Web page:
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This photograph of Kelvin-Helmholtz clouds was taken in the foothills of the Rocky Mountains.
Click on image for full size
Courtesy of Benjamin Foster/UCAR


Kelvin-Helmholtz clouds look like breaking waves in the ocean. After wind blows up and over a barrier, like a mountain, the air continues flowing through the atmosphere in a pattern that looks like a wave.

These clouds form when there is a difference in the wind speed or direction between two wind currents in the atmosphere.

Last modified November 30, 2007 by Becca Hatheway.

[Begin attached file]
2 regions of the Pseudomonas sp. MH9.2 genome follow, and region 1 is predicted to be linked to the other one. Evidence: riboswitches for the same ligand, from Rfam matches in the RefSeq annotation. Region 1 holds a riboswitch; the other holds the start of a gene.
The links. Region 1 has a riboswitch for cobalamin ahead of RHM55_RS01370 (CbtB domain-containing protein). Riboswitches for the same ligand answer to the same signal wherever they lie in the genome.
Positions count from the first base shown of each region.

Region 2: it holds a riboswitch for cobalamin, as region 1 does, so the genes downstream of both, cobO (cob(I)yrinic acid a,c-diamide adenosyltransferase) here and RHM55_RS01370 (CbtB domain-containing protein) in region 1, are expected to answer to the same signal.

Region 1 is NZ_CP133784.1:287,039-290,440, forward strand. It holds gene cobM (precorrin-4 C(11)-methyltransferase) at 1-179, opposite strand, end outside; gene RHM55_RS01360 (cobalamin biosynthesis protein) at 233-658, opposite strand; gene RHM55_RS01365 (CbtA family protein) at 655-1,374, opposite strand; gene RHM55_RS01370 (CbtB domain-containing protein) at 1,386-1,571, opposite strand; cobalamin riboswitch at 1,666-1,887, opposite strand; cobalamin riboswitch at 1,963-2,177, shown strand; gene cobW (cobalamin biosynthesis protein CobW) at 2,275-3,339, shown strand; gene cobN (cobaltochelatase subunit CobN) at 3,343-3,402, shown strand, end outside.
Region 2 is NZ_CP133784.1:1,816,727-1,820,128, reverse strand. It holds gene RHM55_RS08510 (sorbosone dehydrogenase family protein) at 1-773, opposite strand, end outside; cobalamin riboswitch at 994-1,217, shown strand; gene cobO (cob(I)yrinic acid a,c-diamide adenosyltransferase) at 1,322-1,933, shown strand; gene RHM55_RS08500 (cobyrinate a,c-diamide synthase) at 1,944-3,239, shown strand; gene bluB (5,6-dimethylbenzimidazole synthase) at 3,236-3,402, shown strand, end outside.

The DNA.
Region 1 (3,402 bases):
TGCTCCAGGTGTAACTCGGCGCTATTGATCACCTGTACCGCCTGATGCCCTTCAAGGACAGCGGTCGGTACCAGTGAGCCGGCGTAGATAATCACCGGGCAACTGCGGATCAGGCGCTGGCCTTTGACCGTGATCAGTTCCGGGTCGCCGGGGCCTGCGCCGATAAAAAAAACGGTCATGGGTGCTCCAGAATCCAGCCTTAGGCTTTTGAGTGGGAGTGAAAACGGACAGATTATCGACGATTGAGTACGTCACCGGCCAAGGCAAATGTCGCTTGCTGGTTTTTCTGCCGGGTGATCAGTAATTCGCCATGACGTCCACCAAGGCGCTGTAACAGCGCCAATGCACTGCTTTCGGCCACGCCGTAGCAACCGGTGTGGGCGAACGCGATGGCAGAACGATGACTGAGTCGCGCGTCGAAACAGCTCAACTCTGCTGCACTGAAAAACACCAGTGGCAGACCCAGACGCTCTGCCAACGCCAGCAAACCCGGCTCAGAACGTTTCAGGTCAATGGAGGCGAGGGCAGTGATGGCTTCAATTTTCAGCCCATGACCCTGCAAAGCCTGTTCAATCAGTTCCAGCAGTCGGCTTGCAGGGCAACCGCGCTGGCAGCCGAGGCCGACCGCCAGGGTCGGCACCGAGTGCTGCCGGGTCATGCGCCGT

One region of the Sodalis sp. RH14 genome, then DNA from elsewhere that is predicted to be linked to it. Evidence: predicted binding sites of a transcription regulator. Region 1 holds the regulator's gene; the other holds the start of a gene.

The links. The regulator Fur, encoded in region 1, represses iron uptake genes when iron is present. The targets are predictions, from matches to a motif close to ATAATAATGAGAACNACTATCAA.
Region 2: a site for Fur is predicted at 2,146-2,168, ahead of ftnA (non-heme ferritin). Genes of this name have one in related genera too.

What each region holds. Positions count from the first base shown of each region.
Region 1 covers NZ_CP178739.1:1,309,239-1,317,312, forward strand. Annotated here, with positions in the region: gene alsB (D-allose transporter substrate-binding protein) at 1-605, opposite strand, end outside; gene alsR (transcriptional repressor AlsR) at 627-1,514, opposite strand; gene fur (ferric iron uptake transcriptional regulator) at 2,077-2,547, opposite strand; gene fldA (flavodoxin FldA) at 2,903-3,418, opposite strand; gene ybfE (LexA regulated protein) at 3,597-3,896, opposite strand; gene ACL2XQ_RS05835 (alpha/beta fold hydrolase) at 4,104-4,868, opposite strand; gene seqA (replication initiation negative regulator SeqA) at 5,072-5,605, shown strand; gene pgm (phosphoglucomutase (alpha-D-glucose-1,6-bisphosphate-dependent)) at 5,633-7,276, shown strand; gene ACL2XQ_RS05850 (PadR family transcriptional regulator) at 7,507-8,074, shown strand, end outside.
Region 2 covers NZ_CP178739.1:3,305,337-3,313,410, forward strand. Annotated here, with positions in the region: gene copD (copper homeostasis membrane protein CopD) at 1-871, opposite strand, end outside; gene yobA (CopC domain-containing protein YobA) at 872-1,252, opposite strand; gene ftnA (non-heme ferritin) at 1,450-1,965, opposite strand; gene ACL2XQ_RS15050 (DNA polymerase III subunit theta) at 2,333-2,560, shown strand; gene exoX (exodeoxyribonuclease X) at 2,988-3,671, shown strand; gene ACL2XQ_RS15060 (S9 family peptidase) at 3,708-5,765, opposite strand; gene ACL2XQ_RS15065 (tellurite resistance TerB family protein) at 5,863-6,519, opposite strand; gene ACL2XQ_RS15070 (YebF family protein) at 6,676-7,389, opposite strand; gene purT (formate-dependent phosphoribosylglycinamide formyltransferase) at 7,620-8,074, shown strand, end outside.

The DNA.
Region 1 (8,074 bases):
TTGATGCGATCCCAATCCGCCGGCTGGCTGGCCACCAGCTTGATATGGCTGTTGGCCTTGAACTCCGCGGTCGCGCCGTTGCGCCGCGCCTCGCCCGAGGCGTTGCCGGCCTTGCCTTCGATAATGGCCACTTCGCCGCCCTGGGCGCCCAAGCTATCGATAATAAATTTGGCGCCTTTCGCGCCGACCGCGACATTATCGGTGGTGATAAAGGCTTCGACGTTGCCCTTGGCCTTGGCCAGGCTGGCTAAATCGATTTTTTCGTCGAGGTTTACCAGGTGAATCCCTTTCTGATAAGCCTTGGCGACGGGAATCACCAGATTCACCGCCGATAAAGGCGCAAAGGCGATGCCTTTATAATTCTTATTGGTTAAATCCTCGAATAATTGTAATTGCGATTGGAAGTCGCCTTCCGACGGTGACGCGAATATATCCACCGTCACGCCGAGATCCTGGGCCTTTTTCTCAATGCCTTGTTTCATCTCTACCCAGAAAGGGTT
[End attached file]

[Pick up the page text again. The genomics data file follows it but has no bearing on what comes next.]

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Windows to the Universe, a project of the National Earth Science Teachers Association, is sponsored in part is sponsored in part through grants from federal agencies (NASA and NOAA), and partnerships with affiliated organizations, including the American Geophysical Union, the Howard Hughes Medical Institute, the Earth System Information Partnership, the American Meteorological Society, the National Center for Science Education, and TERC. The American Geophysical Union and the American Geosciences Institute are Windows to the Universe Founding Partners. NESTA welcomes new Institutional Affiliates in support of our ongoing programs, as well as collaborations on new projects. Contact NESTA for more information. NASA ESIP NCSE HHMI AGU AGI AMS NOAA